Lord was very good to her. He spared your life at that point. She said,
“Grandpa, that was not the only time” and went on to explain that maybe a year
or so ago, she was floating in a tube down a river. She was wearing a life
jacket, but when the tube got close to a tree, the current was so strong it
pulled the tube through the tree and she lost the tube. Her father came running,
and saw her one hand sticking up out of the water. If he had been two seconds
later, she would have been caught in an under current and drowned.

 
She went on to explain that on another occasion they were crossing a railroad
track. They heard the train whistle blow, and she saw the train, and her mom
stepped on the gas, and the train barely missed their car. If she had not seen
the train and hollered to her mother, they would have been hit by the train.
 
It is a tremendous thing for a little child to recognize the Lord’s goodness.
 
Once when I was sick, the Lord reminded me how that when I was a child, He had
spared me at various times and in various circumstances, and told me, Now you
will see my great salvation. His goodness passes before us. Do we see the Lord’s
glory in these things and how good He is?
 
Can you imagine how grieved I would have been if that wood had killed that
child? The Lord spared her and me. The goodness of God leads us to repentance.
We see it in His nature and in His character. Sometimes it is such a humbling
thing as we start to understand how good He is. Let us not forget how important
God’s goodness is. The Lord spares us in many circumstances.

 
Second,our text declares how God’s goodness is made manifest. He “doest good.”
By His actions, God reveals His goodness.

 
In thefirst instance, we must never slight God’s goodness in what He has done
for us in our creation. Have you ever really marveled over what God did for man
in His creation?
 
Look at Genesis 1:26: “And God said, Let us make man in our image, after our
likeness: and let them have dominion over the fish of the sea, and over the fowl
of the air, and over the cattle, and over all the earth, and over every creeping
thing that creepeth upon the earth.” Think of God’s goodness in how He put Adam
in such a station that he had dominion over all these things.

 
Even afterman’s rebellion, who can refrain from blessing and praising His
wonderful name for what He has done in giving His only begotten Son to redeem us
from all iniquity?
 
We read in Titus 3:3-6: “For we ourselves also were sometimes foolish,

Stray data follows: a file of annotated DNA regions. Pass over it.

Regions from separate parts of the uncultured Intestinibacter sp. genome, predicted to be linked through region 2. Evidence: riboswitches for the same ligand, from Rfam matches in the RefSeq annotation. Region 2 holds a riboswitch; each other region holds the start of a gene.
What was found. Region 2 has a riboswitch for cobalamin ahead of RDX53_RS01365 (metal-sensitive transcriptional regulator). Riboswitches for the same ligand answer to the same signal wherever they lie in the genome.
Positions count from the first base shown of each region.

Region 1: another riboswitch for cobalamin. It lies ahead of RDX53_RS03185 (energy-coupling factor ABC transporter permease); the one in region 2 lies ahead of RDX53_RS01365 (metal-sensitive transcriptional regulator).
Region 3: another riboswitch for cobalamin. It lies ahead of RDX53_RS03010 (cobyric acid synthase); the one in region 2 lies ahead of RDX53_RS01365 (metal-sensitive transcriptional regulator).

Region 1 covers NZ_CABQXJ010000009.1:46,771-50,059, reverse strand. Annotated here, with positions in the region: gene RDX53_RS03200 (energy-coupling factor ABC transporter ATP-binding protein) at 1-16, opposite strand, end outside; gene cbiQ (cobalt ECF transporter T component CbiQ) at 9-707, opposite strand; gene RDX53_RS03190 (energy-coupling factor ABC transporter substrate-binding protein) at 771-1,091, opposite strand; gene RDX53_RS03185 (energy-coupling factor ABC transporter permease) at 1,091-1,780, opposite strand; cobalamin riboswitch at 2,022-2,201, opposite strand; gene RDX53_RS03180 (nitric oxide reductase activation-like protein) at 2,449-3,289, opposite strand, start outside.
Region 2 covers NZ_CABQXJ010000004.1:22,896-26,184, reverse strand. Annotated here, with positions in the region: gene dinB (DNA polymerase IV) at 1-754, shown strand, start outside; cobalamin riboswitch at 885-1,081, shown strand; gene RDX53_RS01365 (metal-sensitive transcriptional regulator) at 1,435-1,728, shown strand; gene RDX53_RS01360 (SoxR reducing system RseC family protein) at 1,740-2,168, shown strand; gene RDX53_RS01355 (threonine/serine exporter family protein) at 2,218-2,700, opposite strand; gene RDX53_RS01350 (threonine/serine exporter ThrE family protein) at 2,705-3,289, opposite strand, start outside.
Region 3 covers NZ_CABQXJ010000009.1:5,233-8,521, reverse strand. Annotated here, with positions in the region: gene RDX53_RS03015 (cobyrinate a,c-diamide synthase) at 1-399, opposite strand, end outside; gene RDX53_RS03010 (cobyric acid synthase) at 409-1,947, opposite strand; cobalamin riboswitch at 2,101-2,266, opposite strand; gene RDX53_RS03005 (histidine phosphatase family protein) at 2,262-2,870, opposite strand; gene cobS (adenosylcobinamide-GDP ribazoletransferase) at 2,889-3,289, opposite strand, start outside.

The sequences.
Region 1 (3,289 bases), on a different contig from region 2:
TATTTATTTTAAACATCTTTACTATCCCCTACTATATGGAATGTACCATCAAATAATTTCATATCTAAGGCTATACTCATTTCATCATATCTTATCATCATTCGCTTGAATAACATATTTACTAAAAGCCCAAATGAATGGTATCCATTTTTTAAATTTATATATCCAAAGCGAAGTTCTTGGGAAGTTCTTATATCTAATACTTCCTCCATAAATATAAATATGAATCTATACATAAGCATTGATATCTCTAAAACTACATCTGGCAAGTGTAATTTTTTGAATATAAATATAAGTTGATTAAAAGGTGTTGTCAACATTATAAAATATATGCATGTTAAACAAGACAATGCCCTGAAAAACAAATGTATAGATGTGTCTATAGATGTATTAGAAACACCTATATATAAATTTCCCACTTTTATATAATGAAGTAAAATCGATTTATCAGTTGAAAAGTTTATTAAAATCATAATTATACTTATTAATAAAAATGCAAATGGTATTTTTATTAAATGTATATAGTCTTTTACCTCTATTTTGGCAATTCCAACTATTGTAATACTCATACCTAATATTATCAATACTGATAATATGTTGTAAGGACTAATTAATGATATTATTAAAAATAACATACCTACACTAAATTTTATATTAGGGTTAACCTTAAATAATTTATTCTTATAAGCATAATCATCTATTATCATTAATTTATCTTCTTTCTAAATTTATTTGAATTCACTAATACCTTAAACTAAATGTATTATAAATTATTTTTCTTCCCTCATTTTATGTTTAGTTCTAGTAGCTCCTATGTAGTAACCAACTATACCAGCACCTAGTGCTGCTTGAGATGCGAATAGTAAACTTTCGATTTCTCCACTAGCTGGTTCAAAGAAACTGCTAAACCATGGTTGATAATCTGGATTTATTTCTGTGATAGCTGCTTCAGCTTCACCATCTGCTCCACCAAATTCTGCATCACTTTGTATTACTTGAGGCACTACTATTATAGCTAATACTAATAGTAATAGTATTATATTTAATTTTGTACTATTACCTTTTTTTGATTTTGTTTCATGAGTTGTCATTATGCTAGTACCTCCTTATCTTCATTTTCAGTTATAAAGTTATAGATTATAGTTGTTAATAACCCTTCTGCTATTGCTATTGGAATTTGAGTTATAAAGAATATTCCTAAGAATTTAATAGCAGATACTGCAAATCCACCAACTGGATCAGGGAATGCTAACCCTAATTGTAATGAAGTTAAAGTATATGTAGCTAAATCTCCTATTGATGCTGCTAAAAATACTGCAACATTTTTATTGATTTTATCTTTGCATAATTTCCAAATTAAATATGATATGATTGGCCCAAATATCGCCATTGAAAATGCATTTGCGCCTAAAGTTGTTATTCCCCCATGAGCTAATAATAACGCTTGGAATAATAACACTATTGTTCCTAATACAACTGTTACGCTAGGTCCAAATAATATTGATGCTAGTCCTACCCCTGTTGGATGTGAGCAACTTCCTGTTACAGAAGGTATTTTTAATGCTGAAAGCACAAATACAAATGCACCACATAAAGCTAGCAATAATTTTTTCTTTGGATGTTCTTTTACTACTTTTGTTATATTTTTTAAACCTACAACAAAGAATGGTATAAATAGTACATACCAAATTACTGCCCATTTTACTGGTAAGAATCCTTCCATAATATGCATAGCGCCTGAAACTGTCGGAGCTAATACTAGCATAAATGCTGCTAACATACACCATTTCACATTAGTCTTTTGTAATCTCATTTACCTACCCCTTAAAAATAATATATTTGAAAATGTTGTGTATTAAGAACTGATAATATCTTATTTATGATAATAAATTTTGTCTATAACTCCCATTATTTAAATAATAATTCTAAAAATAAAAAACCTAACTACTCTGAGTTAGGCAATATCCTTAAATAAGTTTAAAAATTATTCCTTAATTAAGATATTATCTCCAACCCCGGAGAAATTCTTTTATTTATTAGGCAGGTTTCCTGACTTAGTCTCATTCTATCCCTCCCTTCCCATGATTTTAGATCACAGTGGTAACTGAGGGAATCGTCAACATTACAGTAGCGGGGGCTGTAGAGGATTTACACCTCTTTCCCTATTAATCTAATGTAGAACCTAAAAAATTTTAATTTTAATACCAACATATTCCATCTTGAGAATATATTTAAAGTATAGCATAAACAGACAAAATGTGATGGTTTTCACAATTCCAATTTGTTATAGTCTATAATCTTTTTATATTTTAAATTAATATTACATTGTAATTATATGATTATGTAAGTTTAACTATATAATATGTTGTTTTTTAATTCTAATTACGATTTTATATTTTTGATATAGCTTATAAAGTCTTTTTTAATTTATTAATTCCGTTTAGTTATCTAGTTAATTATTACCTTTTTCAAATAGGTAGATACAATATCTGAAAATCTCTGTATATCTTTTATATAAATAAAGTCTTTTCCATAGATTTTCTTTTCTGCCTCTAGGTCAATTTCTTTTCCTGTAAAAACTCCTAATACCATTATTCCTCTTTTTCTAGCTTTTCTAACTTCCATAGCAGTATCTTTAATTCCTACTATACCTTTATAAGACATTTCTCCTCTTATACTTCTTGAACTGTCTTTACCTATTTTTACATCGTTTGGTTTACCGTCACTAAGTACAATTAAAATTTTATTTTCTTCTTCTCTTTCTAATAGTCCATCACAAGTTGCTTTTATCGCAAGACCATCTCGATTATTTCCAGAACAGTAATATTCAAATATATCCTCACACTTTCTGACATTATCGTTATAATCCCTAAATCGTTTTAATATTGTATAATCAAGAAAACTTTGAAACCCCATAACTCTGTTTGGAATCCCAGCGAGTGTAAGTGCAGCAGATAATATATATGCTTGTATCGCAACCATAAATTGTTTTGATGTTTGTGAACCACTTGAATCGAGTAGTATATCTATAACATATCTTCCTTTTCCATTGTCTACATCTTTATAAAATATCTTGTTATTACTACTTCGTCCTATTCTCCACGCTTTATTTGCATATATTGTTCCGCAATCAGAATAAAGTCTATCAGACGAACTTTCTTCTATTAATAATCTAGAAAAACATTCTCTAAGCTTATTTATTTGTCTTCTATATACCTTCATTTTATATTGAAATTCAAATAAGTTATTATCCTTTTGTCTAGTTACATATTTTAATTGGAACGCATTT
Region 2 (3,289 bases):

disobedient, deceived, serving divers lusts and pleasures, living in malice and
envy, hateful, and hating one another. But after that the kindness and love of
God our Saviour toward man appeared, Not by works of righteousness which we have
done, but according to his mercy he saved us, by the washing of regeneration,
and renewing of the Holy Ghost; Which he shed on us abundantly through Jesus
Christ our Saviour.”
 
Look what God has done. He is good and does good. See what love the Father has.
While we were yet sinners, He gave His Son, and He instills a new nature in us.

 
Think ofthe goodness of God in what He has done in sending His only begotten Son
to reveal godliness in the flesh. You and I are fallen creatures, and we are
subject to sin, yet Christ revealed perfection in the flesh.

 
Look at what we see in 1 Timothy 3:16: “And without controversy great is the
mystery of godliness: God was manifest in the flesh, justified in the Spirit,
seen of angels, preached unto the Gentiles, believed on in the world, received
up into glory.”
 
If we have a glimpse of the goodness of God, how could we respond with a heart
of unbelief?
 
Our wonder-working God does good also in providence. He is mindful of all His
works. Look at Psalm 145:8-10: “The LORD is gracious, and full of compassion;
slow to anger, and of great mercy. The LORD is good to all: and his tender
mercies are over all his works. All thy works shall praise thee, O LORD; and thy
saints shall bless thee.”
 
Our Godis not only good to His saints, or even just to mankind. He is good to
those who have forfeited His goodness, those who have sinned against Him, those
who have rebelled against Him. He has not dealt with any of us according to our
sins.
 
We read in Psalm 147:7-9: “Sing unto the LORD with thanksgiving; sing praise
upon the harp unto our God: Who covereth the heaven with clouds, who prepareth
rain for the earth, who maketh grass to grow upon the mountains. He giveth to
the beast his food, and to the young ravens which cry.” The Lord feeds the
unclean birds, which gives us encouragement if we feel that by our uncleanness
we have forfeited all His blessings.
 
These commonmercies portray a good God who gives them, though it is not always a
good people who receive them. What basis is there for rebellion against God?
There is none. He is not only a good God, but He is a good-giving God.